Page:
The present invention helps to minimize the risks enumerated above, as well as other risks associated with the use of prior art systems. These, and other contributions of the invention, are considered in more detail by reference to the accompanying drawing, wherein:
FIG. 1 is a block diagram for describing the arrangement of the major components for the pressurized medical ventilation system of this invention;
FIG. 2 is a schematic sectional view of the preferred embodiment of the nebulizing apparatus of the invention showing the improved access and control for removing condensate from and adding prescribed liquid to a reservoir;
FIG. 3 is a schematic sectional view showing another embodiment of the nebulizing apparatus of the invention showing the improved access and control for removing condensate from and adding prescribed liquid to a reservoir;
FIG. 4 is a schematic sectional view showing an alternate control means in the form of a three-way valve.
FIG. 5 is a schematic sectional view showing an alternate control means in the form of a four-way valve.
The present invention provides a nebulizing apparatus which enables atomizer treatments to be administered without opening or depressurizing the system, thus protecting both the patient and attendant from contamination; and without disturbing the preset positive pressure level, oxygen enrichment, or the volume of breathable gas provided.
The pressurized ventilation system 10 of this invention, shown schematically in FIG. 1, comprises the following components: The breathable gas source 12 provides gas to a gas-flow and inspiration-rate controller 14, which provides humidification, heating and bacterial filtration in a manner well-known in the art. Conduit 16 directs the main flow of breathable gas to the patient through nebulizer apparatus 18. Conduit 20 provides breathable gas for atomizing prescribed liquids in the nebulizer apparatus and forms part of the controlled flow of breathable gas to the patient. Conduit 22 enables a source of prescribed liquids 24 to be connected to the system for controlled introduction of the prescribed liquids 24. Conduit 26 provides controlled removal of condensate from the nebulizer apparatus to a drain or suction 28.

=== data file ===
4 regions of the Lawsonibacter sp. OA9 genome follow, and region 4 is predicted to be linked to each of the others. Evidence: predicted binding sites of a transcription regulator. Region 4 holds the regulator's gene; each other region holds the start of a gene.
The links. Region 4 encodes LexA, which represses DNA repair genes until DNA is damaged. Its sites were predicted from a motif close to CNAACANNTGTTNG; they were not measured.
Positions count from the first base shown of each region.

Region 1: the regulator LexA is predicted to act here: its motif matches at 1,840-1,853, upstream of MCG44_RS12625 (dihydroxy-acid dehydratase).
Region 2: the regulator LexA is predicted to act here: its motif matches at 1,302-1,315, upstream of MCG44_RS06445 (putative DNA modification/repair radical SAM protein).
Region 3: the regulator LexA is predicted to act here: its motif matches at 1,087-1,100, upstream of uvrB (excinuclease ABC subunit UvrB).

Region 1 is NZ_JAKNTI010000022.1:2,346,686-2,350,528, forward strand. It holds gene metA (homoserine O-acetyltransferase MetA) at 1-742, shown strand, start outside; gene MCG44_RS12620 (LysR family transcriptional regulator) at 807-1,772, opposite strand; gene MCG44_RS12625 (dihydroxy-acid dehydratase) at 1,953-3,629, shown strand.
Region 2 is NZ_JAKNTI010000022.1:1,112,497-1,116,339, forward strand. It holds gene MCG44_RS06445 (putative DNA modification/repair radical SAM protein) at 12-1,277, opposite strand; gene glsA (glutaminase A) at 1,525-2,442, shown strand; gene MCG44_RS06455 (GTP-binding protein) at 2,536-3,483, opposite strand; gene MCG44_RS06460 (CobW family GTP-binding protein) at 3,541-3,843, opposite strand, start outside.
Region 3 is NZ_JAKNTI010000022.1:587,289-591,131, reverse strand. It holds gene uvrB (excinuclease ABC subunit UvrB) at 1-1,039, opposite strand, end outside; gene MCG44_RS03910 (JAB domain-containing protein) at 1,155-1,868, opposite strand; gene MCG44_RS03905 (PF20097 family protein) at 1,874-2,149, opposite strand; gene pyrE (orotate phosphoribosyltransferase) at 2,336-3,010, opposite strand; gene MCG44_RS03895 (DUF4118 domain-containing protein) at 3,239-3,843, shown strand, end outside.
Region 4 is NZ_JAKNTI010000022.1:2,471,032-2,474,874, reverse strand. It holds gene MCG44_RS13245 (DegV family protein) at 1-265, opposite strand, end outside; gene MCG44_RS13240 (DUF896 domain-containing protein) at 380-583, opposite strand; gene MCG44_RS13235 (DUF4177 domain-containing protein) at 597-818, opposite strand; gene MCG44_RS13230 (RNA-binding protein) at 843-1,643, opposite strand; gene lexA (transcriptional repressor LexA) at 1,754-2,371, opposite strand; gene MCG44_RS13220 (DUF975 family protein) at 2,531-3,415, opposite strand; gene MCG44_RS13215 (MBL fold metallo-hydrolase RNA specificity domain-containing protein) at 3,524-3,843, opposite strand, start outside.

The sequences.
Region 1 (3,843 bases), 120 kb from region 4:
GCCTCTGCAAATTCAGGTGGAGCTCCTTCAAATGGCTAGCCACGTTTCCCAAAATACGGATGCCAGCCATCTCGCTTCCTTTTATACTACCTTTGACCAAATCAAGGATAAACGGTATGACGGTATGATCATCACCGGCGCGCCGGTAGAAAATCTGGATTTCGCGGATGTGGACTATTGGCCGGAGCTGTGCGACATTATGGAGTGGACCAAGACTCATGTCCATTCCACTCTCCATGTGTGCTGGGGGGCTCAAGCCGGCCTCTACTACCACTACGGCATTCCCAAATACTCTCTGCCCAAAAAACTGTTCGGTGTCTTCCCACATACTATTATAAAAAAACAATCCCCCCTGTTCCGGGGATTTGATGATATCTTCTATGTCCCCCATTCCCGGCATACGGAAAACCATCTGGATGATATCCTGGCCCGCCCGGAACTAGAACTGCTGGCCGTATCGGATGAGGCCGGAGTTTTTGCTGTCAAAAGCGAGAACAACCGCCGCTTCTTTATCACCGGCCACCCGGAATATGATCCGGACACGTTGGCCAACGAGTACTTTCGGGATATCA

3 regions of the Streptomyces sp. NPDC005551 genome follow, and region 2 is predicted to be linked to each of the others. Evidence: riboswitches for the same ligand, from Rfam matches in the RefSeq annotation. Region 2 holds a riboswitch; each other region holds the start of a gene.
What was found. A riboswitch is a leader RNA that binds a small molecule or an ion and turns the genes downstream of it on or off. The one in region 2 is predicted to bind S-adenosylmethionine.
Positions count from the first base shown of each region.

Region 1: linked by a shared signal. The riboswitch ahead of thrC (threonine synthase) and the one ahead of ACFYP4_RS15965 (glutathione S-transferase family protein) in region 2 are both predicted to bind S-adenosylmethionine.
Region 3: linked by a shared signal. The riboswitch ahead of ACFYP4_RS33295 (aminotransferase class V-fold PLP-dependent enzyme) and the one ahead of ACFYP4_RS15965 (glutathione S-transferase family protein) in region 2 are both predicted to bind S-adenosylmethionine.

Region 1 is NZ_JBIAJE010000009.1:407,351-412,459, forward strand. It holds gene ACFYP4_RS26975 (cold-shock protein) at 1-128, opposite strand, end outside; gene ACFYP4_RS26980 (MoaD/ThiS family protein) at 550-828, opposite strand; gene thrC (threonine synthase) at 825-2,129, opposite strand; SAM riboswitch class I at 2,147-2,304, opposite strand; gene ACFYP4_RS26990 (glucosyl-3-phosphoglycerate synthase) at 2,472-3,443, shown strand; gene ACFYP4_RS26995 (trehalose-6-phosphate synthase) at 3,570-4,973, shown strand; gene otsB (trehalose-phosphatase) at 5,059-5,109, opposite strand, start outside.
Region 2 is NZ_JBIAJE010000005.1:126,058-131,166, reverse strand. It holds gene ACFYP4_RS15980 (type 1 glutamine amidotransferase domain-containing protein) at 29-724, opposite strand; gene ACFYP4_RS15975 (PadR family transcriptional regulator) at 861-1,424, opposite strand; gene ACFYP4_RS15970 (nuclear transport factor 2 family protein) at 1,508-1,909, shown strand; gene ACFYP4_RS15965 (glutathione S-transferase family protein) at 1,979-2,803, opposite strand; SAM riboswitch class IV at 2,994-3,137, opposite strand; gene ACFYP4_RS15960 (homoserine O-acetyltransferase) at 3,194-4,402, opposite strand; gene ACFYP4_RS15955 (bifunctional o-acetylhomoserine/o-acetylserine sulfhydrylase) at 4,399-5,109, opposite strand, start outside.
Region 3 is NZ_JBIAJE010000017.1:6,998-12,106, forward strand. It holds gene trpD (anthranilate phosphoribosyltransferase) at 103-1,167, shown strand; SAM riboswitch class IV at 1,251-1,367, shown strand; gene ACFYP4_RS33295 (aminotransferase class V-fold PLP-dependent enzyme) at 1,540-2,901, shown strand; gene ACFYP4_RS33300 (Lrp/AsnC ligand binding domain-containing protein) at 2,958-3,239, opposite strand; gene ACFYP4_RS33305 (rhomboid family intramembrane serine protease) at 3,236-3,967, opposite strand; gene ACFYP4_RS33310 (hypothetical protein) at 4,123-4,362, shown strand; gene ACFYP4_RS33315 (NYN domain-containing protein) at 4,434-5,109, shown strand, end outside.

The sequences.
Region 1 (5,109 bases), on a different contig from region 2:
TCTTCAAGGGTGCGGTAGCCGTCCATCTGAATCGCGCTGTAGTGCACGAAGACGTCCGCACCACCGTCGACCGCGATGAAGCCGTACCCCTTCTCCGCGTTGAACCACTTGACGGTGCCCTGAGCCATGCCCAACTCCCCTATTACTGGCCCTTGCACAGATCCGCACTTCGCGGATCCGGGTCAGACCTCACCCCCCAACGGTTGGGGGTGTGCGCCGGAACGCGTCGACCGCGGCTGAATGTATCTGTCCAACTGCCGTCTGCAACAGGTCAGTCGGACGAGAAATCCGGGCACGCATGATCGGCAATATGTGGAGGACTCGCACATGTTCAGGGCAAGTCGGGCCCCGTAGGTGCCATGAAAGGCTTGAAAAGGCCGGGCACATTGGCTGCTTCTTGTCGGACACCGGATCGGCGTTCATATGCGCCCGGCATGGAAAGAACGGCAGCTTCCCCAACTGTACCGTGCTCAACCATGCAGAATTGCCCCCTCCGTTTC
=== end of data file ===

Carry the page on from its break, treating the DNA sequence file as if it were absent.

Medicated, breathable gas flows from the nebulizer 16 through the conduit 30 to patient interface apparatus 32 which comprises an adaptor to the endotracheal tube inserted into the patients airway, an exhalation valve controlled by the gas-flow and inspiration-rate controller to close during inspiration and open during expiration. Such patient interface apparatus are well-known in the art and not critical to understanding this invention.
FIG. 2 shows an embodiment of the nebulizing apparatus of this invention 50. Components of the apparatus work together to provide controlled and safe access for removing condensate and adding prescribed liquids to be atomized and supplied to the breathable gas flowing to the patient without depressurizing the system.
Chamber 52, through which the main conduit 16,30 directs the breathable gas, forms a reservoir 54 containing a liquid 56--either prescribed liquids when the nebulizer is on or condensate collecting when the nebulizer is off. Conduit 20 conducts gas to atomizer 66 for atomizing prescribed liquids. In the atomizer, a gas nozzle creates an air jet blowing across the end of intake tube 68. The resulting venturi effect draws prescribed liquids through intake tube 68 into the gas jet stream, atomizing the liquid into the breathable gas, in a manner well known in the art.
Connected within conduit 20 luer-type screw connector 70 and a check valve 72 enable prescribed liquids to be introduced into the nebulizer reservoir through the nebulizer gas supply conduit. To add prescribed liquids, conduit 20 is disconnected from connector 70 and a syringe or unit/metered dose vial (not shown) is connected while the check valve 72 allows the medicine to be pushed into the system, as well as preventing any gas from flowing out of the system.